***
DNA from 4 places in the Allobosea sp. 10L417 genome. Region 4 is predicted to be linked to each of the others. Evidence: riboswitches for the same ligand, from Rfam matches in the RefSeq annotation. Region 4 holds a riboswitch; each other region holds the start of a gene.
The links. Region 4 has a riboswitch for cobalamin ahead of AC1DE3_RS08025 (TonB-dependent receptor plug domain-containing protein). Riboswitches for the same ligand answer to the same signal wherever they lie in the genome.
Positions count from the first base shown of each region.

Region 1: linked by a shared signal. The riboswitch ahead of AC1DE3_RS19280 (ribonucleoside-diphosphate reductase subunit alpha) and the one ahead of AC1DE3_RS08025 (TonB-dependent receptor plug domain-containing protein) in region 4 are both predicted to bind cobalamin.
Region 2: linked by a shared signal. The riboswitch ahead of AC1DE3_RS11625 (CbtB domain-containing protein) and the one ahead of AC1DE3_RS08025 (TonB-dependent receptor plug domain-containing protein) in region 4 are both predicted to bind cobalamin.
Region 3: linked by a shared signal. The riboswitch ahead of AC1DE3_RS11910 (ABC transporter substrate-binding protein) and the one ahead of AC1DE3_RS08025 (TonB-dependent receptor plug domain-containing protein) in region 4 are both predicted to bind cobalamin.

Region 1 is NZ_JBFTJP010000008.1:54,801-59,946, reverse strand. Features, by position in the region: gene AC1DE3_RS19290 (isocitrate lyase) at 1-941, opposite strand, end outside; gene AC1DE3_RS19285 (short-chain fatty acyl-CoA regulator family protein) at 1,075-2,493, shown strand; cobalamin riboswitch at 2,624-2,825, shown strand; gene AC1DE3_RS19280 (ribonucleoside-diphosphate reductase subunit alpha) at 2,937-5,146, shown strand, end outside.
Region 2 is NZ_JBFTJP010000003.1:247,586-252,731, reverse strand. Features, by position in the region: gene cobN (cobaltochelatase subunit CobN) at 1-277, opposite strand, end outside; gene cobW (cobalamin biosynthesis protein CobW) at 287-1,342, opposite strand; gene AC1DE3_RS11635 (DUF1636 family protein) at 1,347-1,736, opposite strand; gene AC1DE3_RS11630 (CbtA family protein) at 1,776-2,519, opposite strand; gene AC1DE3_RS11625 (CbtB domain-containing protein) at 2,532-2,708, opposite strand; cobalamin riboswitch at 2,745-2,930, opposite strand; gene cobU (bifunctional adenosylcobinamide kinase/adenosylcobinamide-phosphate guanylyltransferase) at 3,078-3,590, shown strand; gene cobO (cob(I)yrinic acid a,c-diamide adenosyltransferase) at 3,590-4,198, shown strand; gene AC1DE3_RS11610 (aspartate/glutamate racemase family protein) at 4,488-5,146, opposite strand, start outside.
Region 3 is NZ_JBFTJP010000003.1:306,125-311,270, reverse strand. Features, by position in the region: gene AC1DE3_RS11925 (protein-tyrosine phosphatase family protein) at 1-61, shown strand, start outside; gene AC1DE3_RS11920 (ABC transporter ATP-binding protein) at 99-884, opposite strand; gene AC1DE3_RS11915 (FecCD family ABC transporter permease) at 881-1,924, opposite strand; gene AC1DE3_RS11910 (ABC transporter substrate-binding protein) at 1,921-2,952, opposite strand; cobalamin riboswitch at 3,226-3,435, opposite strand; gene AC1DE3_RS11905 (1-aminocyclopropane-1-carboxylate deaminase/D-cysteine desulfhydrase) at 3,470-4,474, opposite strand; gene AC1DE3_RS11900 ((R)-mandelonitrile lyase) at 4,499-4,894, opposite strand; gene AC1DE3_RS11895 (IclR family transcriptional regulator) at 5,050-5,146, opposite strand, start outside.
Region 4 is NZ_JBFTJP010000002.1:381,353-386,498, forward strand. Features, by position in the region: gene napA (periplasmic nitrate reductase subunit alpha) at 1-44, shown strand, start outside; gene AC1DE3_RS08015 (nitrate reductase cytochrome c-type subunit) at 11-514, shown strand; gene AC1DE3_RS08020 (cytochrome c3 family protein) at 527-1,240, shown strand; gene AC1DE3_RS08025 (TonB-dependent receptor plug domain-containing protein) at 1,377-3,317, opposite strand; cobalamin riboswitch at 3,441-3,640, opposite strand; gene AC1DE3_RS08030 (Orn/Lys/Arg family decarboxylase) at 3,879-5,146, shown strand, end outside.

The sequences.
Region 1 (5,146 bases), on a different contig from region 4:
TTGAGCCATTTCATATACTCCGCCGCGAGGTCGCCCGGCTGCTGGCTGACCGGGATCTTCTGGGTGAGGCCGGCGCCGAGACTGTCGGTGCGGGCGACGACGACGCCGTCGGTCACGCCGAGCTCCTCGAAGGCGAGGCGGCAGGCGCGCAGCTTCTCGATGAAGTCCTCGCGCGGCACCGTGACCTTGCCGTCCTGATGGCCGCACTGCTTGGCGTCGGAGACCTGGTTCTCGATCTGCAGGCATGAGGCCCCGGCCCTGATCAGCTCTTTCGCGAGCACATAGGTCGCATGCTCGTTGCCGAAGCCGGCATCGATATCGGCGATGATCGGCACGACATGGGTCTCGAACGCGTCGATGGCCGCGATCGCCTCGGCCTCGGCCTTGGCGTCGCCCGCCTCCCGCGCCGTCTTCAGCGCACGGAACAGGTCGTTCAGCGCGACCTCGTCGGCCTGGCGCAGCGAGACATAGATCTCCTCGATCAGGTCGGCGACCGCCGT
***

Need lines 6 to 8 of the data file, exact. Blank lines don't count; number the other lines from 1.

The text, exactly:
Region 3: linked by a shared signal. The riboswitch ahead of AC1DE3_RS11910 (ABC transporter substrate-binding protein) and the one ahead of AC1DE3_RS08025 (TonB-dependent receptor plug domain-containing protein) in region 4 are both predicted to bind cobalamin.

Region 1 is NZ_JBFTJP010000008.1:54,801-59,946, reverse strand. Features, by position in the region: gene AC1DE3_RS19290 (isocitrate lyase) at 1-941, opposite strand, end outside; gene AC1DE3_RS19285 (short-chain fatty acyl-CoA regulator family protein) at 1,075-2,493, shown strand; cobalamin riboswitch at 2,624-2,825, shown strand; gene AC1DE3_RS19280 (ribonucleoside-diphosphate reductase subunit alpha) at 2,937-5,146, shown strand, end outside.
Region 2 is NZ_JBFTJP010000003.1:247,586-252,731, reverse strand. Features, by position in the region: gene cobN (cobaltochelatase subunit CobN) at 1-277, opposite strand, end outside; gene cobW (cobalamin biosynthesis protein CobW) at 287-1,342, opposite strand; gene AC1DE3_RS11635 (DUF1636 family protein) at 1,347-1,736, opposite strand; gene AC1DE3_RS11630 (CbtA family protein) at 1,776-2,519, opposite strand; gene AC1DE3_RS11625 (CbtB domain-containing protein) at 2,532-2,708, opposite strand; cobalamin riboswitch at 2,745-2,930, opposite strand; gene cobU (bifunctional adenosylcobinamide kinase/adenosylcobinamide-phosphate guanylyltransferase) at 3,078-3,590, shown strand; gene cobO (cob(I)yrinic acid a,c-diamide adenosyltransferase) at 3,590-4,198, shown strand; gene AC1DE3_RS11610 (aspartate/glutamate racemase family protein) at 4,488-5,146, opposite strand, start outside.